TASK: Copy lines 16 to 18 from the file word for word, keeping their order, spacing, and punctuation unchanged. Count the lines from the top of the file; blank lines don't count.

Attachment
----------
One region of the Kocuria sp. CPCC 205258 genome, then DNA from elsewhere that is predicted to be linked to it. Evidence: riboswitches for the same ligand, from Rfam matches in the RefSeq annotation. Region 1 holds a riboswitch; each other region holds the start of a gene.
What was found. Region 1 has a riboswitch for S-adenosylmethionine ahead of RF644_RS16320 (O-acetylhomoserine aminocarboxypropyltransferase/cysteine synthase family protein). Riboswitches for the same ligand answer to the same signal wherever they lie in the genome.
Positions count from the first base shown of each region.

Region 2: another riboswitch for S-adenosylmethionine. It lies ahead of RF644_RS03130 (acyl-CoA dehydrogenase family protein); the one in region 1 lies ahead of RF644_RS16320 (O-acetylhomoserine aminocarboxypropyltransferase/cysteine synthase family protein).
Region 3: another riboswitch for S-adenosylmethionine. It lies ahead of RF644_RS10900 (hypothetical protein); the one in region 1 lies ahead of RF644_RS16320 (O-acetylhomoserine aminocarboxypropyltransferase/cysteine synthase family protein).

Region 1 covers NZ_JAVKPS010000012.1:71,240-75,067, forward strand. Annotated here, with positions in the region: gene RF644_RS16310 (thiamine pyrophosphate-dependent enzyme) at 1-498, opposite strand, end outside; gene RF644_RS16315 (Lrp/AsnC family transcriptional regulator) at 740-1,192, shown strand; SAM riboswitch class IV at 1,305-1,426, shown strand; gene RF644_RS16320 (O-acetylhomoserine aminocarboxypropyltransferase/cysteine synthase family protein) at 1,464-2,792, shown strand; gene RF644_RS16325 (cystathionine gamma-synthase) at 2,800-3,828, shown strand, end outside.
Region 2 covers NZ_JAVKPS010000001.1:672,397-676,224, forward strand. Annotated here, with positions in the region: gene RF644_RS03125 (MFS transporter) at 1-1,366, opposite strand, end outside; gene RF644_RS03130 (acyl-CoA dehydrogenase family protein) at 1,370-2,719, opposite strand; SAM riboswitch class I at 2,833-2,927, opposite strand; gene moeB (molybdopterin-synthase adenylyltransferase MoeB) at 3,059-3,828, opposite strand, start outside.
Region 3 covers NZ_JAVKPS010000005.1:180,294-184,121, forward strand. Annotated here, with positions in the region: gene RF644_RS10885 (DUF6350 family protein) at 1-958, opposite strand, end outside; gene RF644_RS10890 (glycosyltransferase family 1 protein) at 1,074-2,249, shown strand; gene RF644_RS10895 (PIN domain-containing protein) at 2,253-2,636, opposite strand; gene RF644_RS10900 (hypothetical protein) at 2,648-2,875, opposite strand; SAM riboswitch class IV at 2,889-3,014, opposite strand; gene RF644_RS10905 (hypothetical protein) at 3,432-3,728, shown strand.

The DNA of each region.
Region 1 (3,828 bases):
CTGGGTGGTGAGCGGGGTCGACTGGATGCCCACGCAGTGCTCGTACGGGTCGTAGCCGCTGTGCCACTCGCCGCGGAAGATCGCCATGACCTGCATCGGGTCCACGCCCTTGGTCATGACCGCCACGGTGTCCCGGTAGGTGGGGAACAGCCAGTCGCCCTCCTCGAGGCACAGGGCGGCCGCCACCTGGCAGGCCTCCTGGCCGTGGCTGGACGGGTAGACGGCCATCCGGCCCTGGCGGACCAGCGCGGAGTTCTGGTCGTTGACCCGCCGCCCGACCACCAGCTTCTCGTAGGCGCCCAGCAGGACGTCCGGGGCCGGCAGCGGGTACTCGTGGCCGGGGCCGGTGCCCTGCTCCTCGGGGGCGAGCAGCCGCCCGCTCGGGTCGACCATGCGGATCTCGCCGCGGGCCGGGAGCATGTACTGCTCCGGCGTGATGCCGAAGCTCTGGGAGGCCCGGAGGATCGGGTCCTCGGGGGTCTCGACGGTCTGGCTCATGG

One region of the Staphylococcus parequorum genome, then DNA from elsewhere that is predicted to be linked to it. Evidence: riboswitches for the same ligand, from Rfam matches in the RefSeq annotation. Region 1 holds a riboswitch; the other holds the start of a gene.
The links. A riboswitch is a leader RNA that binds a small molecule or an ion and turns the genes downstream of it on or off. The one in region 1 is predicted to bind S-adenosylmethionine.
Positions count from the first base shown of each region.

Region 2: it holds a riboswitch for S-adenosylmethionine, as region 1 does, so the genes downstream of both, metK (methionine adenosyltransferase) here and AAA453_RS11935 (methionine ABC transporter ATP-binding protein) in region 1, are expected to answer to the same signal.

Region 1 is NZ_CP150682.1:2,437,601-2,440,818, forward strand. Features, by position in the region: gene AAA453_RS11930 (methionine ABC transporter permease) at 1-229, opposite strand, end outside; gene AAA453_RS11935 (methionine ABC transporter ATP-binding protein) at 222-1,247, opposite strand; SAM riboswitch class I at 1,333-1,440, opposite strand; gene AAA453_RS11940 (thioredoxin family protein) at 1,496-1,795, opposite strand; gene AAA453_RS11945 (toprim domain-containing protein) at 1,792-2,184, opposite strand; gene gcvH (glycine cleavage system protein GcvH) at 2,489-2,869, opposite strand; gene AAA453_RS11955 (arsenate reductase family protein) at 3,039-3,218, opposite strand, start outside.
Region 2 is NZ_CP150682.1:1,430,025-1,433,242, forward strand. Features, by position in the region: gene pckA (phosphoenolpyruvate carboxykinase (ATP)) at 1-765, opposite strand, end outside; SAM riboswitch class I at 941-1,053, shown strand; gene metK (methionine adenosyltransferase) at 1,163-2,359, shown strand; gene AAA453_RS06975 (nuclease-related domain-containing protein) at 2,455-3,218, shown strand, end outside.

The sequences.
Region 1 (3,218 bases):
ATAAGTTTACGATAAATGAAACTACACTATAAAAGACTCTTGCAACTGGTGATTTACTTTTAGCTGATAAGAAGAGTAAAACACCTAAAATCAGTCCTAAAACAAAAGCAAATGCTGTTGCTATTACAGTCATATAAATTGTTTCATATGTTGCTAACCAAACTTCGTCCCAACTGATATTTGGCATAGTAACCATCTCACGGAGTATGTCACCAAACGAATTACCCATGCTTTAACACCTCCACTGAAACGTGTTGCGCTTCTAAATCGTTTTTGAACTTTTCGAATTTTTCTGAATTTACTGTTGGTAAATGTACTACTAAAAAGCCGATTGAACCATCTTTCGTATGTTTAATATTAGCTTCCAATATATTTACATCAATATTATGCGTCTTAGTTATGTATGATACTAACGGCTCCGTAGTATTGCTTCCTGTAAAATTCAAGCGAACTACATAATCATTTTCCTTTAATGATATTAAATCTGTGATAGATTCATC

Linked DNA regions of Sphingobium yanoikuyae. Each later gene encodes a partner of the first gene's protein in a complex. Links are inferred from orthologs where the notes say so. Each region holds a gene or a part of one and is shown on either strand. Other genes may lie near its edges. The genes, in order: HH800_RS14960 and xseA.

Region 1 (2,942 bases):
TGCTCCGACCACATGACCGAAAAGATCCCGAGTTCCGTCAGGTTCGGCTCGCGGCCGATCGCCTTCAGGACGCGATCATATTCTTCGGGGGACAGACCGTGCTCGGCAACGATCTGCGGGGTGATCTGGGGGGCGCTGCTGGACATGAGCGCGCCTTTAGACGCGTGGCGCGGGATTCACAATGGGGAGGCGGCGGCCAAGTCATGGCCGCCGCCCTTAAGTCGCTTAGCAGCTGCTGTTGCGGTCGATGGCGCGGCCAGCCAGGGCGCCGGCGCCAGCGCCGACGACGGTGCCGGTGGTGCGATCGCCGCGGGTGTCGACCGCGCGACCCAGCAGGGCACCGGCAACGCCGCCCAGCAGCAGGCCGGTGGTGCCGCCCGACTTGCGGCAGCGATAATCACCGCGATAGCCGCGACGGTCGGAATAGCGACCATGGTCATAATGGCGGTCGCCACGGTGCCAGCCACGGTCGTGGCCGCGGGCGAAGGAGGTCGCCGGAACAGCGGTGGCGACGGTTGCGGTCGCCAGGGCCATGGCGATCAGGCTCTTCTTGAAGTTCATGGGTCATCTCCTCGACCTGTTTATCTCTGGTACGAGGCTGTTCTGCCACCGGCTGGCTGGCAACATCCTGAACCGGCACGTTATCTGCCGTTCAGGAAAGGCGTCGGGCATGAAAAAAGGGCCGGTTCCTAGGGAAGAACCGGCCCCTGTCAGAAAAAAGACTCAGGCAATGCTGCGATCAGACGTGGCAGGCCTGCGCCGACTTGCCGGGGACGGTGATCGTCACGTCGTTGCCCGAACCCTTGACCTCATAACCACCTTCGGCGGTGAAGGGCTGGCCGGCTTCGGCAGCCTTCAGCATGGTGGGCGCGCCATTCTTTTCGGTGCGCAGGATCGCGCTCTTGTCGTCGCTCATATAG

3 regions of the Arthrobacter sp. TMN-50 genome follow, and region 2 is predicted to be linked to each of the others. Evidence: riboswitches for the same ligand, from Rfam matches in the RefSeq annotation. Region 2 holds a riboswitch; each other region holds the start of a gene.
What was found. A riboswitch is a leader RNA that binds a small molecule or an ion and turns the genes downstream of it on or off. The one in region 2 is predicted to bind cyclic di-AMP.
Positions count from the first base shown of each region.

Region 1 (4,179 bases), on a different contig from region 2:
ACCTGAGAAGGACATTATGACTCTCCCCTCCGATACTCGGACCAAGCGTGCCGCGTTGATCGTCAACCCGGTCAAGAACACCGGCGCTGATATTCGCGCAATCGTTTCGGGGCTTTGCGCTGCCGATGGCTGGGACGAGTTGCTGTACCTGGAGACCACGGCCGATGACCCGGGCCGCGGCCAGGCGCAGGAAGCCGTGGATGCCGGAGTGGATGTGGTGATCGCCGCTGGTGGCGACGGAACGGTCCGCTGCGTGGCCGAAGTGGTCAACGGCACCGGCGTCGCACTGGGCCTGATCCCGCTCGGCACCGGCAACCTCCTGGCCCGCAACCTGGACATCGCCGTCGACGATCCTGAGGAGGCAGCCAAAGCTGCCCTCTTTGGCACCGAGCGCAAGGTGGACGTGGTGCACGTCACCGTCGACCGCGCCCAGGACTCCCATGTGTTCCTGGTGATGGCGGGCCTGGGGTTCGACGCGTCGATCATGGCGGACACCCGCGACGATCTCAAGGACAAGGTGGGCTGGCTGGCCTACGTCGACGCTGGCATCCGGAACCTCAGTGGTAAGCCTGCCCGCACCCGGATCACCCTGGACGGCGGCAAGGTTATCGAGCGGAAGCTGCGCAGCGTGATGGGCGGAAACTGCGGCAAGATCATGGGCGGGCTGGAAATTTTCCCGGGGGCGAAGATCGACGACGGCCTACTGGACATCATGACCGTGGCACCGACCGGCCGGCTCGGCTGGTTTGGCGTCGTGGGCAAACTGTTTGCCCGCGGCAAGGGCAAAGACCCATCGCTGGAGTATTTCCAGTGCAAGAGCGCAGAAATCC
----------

Region 1 is NZ_CP150682.1:2,437,601-2,440,818, forward strand. Features, by position in the region: gene AAA453_RS11930 (methionine ABC transporter permease) at 1-229, opposite strand, end outside; gene AAA453_RS11935 (methionine ABC transporter ATP-binding protein) at 222-1,247, opposite strand; SAM riboswitch class I at 1,333-1,440, opposite strand; gene AAA453_RS11940 (thioredoxin family protein) at 1,496-1,795, opposite strand; gene AAA453_RS11945 (toprim domain-containing protein) at 1,792-2,184, opposite strand; gene gcvH (glycine cleavage system protein GcvH) at 2,489-2,869, opposite strand; gene AAA453_RS11955 (arsenate reductase family protein) at 3,039-3,218, opposite strand, start outside.
Region 2 is NZ_CP150682.1:1,430,025-1,433,242, forward strand. Features, by position in the region: gene pckA (phosphoenolpyruvate carboxykinase (ATP)) at 1-765, opposite strand, end outside; SAM riboswitch class I at 941-1,053, shown strand; gene metK (methionine adenosyltransferase) at 1,163-2,359, shown strand; gene AAA453_RS06975 (nuclease-related domain-containing protein) at 2,455-3,218, shown strand, end outside.

The sequences.